I upgraded the 1Gb of RAM cheaply with the Kingston 2GB RAM and highly recommend it considering the price to speed the computer up.

The cheap price and low weight of netbooks appeals to students and people who travel alike. However be sure to insure it for your travels.

The NC10 can be purchased from Amazon USA or Amazon UK

A support forum and NC10 community can be found at www.sammynetbook.com of which I am a member on and highly recommend for keeping up to date with Samsung netbook information.

However for the latest netbooks a good website to check is NetbookForTravel.com

Although the Netbook market has moved on since I got my NC10, Samsung have released newer models with different upgrades which are also worth checking out.

1/1/16 update – I’ve abandoned windows computers now, so would recommend paying out for the latest version of an Apple Apple MacBook Air or an iPad if you can live with the different functionality. If you were determined to still use a windows based device, then a Microsoft Surface Pro looks like a good option too. It’s worth noting that netbooks in general have gone the way of the dinosaur. They were a good option for travelling with in 2010, but times move on.

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{ 10 comments… read them below or add one }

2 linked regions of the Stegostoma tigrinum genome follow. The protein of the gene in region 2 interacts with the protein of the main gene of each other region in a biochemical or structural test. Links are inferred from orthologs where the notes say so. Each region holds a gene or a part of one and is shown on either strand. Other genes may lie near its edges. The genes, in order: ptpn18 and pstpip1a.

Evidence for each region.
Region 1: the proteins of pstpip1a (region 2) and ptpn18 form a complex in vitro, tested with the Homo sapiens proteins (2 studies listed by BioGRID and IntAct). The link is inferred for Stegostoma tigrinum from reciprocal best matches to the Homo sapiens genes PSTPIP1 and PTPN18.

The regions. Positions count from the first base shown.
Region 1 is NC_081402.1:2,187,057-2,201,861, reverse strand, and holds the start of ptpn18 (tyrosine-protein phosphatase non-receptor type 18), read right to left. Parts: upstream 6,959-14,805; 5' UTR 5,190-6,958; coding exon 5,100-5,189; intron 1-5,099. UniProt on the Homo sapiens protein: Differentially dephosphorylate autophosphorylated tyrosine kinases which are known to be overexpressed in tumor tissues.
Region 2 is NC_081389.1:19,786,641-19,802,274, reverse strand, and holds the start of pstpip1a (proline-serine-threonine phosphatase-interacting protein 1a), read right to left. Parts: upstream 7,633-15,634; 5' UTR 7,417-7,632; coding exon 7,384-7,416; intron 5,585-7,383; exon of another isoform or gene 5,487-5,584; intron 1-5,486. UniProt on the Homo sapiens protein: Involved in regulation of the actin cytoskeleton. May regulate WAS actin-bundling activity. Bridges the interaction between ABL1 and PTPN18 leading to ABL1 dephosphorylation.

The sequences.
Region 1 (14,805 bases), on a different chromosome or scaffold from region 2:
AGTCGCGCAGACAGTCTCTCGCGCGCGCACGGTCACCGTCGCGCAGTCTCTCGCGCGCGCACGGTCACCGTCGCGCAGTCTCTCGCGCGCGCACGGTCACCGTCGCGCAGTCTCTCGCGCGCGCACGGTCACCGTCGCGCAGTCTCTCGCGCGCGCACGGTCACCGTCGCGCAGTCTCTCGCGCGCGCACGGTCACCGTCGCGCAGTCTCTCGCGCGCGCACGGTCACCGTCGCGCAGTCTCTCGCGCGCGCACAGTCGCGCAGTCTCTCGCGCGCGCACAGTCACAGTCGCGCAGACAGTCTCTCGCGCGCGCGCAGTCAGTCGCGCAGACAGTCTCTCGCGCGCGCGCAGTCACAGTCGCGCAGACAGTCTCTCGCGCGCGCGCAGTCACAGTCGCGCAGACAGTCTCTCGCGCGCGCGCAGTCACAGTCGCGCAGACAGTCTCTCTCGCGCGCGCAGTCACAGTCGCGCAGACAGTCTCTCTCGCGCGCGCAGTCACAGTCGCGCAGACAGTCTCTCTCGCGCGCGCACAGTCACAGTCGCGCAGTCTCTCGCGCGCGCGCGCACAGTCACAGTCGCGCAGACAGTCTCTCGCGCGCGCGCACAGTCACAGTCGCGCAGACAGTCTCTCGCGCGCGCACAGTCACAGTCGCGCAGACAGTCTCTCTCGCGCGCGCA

Blake October 21, 2009 at 5:36 PM

Thanks for this netbook review. We’re in the market for some netbooks. Linds just wants to type, while I’ll be editing photos and web stuff. Do you think this one could run photoshop etc…

Let me guess, you got the pink one? lol

Later!

Blakesjourney / Tbd
.-= Blake´s last blog – Farewell to Film: Part Two =-.

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AdventureRob October 22, 2009 at 7:47 AM

Hi Blake,

I don’t like to recommend stuff without giving it a good try, been using the Nc10 long enough now that’s it’s being replaced so thought I should get this review up quick!

With heavy photoshop/design work all netbooks will slow down, however basic photo editing and web work (I do this on my NC10 with photoshop too for this website) I have found to not be a problem, I usually have media player going at the same time and a few firefox windows open, it copes well.

Another note is it is economic on the battery, there is a quiet/normal/fast button like the old turbo buttons on mid 90s desktops. So if you don’t need all the processing power (general web browsing) you can turn it down to extend the battery life a bit.

Mine is Blue because the white is a bit iPod looking and the black looks like any other laptop. Personal taste that though :D (pink wasn’t available when I got it ;) )

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Richard October 26, 2009 at 10:24 PM

Too true how useful these things are on the road. I recently got a Packard Bell Dot, which I will be taking with on my Cape to Cairo trip. It will be interesting to see how well it holds up to rough travel (an eeePC would die, I suspect)
.-= Richard´s last blog – 20 Days. Visas, Rhodes and thank you to the mad ones. =-.

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AdventureRob October 27, 2009 at 2:52 AM